Stop watering your weeds and go Lean!

Posted: Apr 21, 2021 in Guides, Product Management
Tags: , , ,
Lean

A product team is never short of customer problems to solve or ideas to validate, so if there are activities in the idea -> customer flow which are wasteful, then this impacts delivering customer/business value, motivation and time to market.

In the middle of the 20th century, Toyota created an efficient manufacturing concept called Lean which grew out of their Toyota Production System. It is based on the philosophy of defining value from the customer’s viewpoint and continually improving the way in which value is delivered, by eliminating waste or anything which does not contribute to the value goal.

The core 5 principles for adopting a Lean way of working for a digital product are:

  1. Define Value – Understand and define what is valuable to your customers.
  2. Map the Value Stream – Using your customer’s value as a reference point, map out the activities you take to contribute to these values throughout the idea -> customer flow. Also map out all of the activities which don’t contribute to delivering customer value which is essentially waste and should be reduced as much as possible.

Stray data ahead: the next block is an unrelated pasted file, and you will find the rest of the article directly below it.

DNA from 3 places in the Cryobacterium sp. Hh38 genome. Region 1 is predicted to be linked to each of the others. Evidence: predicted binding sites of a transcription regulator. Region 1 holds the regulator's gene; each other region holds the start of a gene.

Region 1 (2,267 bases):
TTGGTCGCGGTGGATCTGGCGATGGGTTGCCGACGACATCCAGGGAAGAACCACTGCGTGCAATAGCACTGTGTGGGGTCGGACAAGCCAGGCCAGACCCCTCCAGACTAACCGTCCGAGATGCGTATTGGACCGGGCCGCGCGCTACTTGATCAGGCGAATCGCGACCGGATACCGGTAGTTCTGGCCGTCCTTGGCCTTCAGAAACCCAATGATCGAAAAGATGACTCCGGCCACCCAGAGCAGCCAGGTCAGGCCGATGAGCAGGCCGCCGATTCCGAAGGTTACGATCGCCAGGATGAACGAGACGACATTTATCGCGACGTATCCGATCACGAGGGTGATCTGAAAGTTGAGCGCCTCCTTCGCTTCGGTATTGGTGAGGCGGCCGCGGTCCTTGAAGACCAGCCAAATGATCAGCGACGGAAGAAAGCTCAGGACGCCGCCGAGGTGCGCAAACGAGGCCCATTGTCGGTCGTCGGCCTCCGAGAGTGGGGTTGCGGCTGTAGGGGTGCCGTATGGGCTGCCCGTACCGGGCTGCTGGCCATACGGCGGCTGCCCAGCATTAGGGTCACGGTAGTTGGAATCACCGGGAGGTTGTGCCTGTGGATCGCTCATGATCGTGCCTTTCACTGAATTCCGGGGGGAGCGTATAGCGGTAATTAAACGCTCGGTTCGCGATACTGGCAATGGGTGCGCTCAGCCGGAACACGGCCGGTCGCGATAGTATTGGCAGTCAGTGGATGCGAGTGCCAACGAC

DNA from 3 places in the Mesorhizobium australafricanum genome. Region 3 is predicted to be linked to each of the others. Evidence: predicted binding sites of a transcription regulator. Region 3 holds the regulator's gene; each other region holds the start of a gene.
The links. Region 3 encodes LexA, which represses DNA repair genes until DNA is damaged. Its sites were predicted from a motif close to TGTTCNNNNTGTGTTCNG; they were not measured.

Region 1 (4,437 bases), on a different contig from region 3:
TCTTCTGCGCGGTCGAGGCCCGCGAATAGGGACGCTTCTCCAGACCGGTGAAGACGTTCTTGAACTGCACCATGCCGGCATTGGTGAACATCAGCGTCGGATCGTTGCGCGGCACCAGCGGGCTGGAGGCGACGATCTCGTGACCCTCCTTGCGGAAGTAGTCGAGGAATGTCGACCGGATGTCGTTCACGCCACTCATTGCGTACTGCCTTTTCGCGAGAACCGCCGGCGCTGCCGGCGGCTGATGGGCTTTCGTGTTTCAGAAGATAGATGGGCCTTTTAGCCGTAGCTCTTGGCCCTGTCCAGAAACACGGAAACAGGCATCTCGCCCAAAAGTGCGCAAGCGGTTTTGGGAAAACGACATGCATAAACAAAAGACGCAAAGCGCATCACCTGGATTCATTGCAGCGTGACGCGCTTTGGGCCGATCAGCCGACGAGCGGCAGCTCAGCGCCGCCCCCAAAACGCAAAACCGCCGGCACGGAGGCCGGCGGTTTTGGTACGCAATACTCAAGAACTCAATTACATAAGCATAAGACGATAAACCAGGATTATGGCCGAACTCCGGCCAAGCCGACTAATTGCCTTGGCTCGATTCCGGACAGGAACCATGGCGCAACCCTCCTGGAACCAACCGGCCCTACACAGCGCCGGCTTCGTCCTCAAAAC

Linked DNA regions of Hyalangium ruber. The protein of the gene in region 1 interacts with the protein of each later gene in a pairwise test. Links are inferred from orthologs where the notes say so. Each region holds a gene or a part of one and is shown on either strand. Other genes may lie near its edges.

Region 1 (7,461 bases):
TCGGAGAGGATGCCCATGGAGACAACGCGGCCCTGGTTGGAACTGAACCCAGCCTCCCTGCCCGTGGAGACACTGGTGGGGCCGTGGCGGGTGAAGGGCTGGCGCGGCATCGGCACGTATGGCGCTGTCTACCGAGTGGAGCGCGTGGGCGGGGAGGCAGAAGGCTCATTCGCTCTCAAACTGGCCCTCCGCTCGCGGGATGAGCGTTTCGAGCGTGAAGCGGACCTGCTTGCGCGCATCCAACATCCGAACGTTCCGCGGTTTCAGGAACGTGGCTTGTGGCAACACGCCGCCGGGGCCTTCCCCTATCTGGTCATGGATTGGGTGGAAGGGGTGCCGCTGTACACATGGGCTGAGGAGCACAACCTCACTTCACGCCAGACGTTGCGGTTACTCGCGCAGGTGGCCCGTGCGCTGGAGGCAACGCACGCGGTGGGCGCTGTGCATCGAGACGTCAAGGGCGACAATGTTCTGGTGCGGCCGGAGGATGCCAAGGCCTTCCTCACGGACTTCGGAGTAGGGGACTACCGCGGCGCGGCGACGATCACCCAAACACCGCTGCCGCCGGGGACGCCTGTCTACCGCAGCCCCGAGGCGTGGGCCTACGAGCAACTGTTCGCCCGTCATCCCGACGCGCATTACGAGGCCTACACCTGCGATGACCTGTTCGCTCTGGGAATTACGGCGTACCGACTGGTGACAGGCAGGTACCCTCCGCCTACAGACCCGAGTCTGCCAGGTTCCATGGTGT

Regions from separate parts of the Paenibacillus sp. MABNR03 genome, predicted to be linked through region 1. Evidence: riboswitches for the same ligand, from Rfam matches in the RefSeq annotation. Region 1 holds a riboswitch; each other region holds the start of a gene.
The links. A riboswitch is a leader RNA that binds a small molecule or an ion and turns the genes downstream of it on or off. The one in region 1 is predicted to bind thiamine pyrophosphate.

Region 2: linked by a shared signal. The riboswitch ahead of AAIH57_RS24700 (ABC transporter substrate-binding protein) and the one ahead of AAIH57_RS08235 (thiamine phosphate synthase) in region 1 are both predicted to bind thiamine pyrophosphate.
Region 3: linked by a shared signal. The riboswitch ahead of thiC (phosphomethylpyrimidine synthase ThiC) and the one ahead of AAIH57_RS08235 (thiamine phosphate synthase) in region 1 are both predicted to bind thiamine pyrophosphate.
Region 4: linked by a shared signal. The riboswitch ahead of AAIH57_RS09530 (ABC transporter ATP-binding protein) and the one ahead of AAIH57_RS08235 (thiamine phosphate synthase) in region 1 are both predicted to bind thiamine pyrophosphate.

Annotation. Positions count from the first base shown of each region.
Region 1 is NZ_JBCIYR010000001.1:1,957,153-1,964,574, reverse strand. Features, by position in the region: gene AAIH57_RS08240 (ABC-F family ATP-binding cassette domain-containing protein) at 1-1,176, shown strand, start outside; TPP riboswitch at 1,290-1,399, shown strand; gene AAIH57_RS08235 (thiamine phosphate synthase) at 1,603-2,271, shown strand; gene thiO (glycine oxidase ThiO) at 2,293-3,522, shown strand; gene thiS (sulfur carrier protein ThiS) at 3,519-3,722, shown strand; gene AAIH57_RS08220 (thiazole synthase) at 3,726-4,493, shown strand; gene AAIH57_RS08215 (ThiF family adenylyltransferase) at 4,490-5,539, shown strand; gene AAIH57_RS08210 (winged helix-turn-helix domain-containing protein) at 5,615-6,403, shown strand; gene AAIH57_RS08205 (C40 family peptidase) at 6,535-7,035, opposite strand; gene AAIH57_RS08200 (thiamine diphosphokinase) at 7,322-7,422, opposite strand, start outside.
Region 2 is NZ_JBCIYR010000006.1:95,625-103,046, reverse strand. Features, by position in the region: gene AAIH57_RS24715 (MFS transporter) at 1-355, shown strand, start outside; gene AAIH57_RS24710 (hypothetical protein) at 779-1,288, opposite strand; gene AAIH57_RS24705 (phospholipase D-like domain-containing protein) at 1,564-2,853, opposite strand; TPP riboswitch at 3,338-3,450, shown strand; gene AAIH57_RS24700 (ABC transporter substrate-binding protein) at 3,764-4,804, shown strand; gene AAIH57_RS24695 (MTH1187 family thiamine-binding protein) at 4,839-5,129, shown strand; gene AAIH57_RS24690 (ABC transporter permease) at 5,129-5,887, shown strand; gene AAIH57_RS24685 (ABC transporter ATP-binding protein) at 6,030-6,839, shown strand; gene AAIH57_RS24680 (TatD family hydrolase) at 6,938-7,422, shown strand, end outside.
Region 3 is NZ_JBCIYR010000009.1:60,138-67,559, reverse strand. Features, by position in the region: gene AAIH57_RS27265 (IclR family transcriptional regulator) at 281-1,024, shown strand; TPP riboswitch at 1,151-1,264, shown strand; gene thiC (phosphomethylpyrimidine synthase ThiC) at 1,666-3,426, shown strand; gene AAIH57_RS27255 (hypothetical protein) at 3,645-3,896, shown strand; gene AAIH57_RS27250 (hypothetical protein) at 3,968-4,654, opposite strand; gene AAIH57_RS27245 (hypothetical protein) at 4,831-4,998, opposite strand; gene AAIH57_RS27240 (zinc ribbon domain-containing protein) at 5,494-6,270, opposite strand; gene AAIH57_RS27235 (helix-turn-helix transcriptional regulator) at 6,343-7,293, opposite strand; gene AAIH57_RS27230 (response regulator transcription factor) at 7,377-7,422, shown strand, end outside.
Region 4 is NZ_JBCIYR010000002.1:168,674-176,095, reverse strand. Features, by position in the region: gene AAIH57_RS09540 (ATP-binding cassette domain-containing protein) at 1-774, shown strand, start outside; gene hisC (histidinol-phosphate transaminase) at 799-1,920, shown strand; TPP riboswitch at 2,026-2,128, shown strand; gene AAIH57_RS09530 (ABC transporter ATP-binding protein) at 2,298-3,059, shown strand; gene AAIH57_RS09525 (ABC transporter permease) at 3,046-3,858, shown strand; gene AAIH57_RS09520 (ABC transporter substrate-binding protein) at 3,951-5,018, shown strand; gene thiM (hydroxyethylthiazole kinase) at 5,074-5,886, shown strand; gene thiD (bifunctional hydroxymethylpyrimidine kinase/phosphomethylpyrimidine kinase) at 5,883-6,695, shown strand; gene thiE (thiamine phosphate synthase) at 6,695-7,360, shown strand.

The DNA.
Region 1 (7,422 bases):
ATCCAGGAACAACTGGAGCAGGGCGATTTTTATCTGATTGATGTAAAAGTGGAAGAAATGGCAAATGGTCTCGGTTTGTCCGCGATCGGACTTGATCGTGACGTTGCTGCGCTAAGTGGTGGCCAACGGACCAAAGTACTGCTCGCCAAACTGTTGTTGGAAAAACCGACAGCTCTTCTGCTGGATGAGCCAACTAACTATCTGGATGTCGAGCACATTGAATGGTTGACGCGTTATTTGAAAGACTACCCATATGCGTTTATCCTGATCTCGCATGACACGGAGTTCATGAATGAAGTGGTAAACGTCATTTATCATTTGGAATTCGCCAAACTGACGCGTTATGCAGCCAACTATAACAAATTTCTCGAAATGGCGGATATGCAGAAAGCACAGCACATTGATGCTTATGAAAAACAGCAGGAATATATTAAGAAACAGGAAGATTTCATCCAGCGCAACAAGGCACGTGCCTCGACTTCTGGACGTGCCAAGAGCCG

3. Create Flow – Once you have removed the waste from the value stream, the focus should be on ensuring that the remaining activities which are valuable, flow smoothly without interruptions or delays, with some strategies including: DevOps practices, automation, breaking down steps, creating cross-functional departments and training employees to be multi-skilled and adaptive.
  4. Establish Pull – The goal of a pull-based system is to limit your work in process (WIP) items while ensuring that your highest priority customer Product Backlog Items (PBIs) are in a ready state for a smooth flow of work. By following the value stream and working backwards through the idea -> customer flow, you can ensure that your product development will be able to satisfy the needs of your customers.
  5. Pursue Perfection – Every employee should strive towards perfection while delivering products that customers needs and love. The company should be a learning organisation and always find ways to get a little better each and every day.

Some examples of my experience on reducing waste to deliver more customer value:

We introduced DevOps, where we optimised our release pipeline making it 83% quicker to deploy software updates to the team environment and 92% quicker to deploy builds to live.

We reduced the time to market for a new website from 18 months to just 4 weeks! This was achieved by identifying waste through value stream mapping, then using that analysis to simplify the code base and reconfigure some of the hard coded elements of the code (waste) to make them remotely configurable through a CMS.

The last example had the most impact where we merged a floor of front-end developers with a floor of back-end developers to create cross-functional high performing teams.

Good luck in your journey to become Lean!

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